I'm becoming fairly used to the fact a fully charged battery for me is about "91%" and the controller will cut out due to low voltage at about "47%". The % discharge relatively follows the amount of assist used.

    Leave a comment:


  • jollucci
    replied
    Does anyone know where to find replacement parts for the Quanta rear hub? The sealed bearing inside my free hub body has worn out causing the cassette to no longer be firmly secured.

    Leave a comment:


  • Brian99
    commented on 's reply
    Did you charge to 100% and let it keep charging for a couple of hours? I'm still trying to figure out whether this is what sets the 100% reference, when the cells are being balanced. Sure voltage is more accurate, but my % reading is quite usable. When it's calibrated, it should start to ramp down the power near 30% I believe.

  • EL34
    replied
    Originally posted by ribeyesteaks View Post

    Ah, in hindsight, I should have went with the larger display. The one on there is a bit too small and hard to read at times. As for the % figure, I just think it needs some calibration. "% of what" is of course the total battery capacity. That's how it's always been. Of course you can't tell that exactly. But, it's estimated based on voltage readings and applying a filter. The one on the bike computer needs calibration. So far, It seems to me that when the battery reading on the display reaches around 60%, you're getting close to empty.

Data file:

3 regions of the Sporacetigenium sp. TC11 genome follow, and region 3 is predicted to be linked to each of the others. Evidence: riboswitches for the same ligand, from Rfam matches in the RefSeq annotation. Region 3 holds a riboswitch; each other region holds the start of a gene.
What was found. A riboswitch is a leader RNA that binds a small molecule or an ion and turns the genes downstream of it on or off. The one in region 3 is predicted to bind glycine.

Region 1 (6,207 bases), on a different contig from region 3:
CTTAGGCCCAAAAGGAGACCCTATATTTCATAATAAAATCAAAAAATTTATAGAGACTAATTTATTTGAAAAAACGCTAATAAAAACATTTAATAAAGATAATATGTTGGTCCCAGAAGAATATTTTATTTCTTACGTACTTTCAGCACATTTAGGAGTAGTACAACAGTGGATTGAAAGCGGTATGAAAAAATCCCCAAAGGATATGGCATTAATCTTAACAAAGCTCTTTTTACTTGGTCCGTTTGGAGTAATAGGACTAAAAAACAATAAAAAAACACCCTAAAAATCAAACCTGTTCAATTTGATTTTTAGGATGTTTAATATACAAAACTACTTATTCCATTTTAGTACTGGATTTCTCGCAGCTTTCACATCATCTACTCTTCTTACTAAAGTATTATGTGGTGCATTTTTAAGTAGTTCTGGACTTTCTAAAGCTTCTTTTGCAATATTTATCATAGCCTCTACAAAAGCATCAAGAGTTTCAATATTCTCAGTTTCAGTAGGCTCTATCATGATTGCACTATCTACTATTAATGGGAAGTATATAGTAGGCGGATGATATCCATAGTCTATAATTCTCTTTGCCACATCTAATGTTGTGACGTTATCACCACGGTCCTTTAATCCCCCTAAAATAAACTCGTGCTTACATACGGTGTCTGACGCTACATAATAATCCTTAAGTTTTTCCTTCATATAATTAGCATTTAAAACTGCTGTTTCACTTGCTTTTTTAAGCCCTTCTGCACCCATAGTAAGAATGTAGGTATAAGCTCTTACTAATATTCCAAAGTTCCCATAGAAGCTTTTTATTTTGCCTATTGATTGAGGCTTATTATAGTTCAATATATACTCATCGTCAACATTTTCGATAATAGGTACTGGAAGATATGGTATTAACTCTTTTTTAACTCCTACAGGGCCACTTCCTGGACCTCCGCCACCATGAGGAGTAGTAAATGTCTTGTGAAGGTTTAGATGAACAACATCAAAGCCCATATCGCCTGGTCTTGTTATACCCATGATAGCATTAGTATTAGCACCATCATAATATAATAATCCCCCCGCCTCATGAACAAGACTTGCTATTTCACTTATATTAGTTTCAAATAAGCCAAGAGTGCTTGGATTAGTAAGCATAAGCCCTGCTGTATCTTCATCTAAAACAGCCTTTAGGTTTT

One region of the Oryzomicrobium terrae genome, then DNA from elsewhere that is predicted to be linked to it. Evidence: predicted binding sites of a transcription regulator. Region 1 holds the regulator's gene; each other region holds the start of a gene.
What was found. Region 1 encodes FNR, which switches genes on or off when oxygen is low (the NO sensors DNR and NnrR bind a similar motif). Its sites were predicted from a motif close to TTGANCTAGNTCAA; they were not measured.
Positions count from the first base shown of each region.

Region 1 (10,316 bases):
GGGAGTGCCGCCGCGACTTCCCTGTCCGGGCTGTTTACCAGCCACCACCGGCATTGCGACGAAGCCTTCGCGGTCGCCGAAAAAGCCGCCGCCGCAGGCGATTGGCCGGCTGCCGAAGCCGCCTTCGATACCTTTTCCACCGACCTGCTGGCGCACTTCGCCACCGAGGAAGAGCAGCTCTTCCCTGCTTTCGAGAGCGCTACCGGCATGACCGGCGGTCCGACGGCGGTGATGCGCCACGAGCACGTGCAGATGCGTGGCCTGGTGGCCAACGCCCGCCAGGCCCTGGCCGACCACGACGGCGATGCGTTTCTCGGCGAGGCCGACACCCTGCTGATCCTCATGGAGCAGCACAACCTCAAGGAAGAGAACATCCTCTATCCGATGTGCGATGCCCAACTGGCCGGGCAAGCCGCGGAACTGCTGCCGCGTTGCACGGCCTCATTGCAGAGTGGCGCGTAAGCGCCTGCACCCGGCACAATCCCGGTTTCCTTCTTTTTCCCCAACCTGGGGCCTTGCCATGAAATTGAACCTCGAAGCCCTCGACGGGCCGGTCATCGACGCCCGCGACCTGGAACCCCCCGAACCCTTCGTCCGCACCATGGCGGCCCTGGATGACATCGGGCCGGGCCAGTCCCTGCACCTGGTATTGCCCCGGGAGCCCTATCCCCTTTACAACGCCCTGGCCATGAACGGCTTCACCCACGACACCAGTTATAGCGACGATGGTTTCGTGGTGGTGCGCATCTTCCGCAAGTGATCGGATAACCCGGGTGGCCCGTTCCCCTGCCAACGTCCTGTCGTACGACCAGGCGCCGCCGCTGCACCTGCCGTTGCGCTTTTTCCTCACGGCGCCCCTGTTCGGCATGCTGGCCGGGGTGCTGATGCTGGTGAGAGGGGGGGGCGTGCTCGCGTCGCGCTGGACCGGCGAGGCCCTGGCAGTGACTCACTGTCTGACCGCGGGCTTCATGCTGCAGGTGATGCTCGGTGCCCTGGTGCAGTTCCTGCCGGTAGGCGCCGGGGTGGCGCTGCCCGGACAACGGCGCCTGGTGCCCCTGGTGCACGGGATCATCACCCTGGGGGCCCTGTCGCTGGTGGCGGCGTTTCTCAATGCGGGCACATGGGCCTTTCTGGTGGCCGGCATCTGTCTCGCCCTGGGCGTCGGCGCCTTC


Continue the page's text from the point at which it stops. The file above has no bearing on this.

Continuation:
% is still subjective and not accurate
    So if your car showed your speed was 34%, would that be helpful

    Battery voltage is the only accurate indicator, not %

    Leave a comment:


  • ribeyesteaks
    replied
    Originally posted by EL34 View Post

    % on the X1 is a worthless figure
    % of what is the problem?

    The most you can set the meter to is 52 volts but the battery pack can actually be charged to 13 x 4.2 = 54.6 volts


    Battery voltage tells the exact story
    The battery should not be drained down any more than somewhere around 42-43 volts
    The 860C meter is the way to go
    You can set it for voltage display

    Click image for larger version

Name:	860cmeter.png
Views:	484
Size:	1.48 MB
ID:	127677
    Ah, in hindsight, I should have went with the larger display. The one on there is a bit too small and hard to read at times. As for the % figure, I just think it needs some calibration. "% of what" is of course the total battery capacity. That's how it's always been. Of course you can't tell that exactly. But, it's estimated based on voltage readings and applying a filter. The one on the bike computer needs calibration. So far, It seems to me that when the battery reading on the display reaches around 60%, you're getting close to empty.

    Leave a comment:


  • EL34
    replied
    The 860C does not display the firmware version
    I had to hook up the original meter to mine to be able to see that it was 14.4

    I have around 1500 miles on my PEEK gear that I installed on my Non Ludi X1

    Leave a comment:


  • KTMracer63
    commented on 's reply
    Luna was shipping all Ludi bikes with 14.5
    If levels 1 and 2 suck, or feel non-existent, but level 3 turns on a bit like a light switch, you're on 14.5
    Received my Ludi in late March as well, but I ordered Besst Tool with it already knowing the bike was coming with the crappy 14.5...after a bit of research beforehand.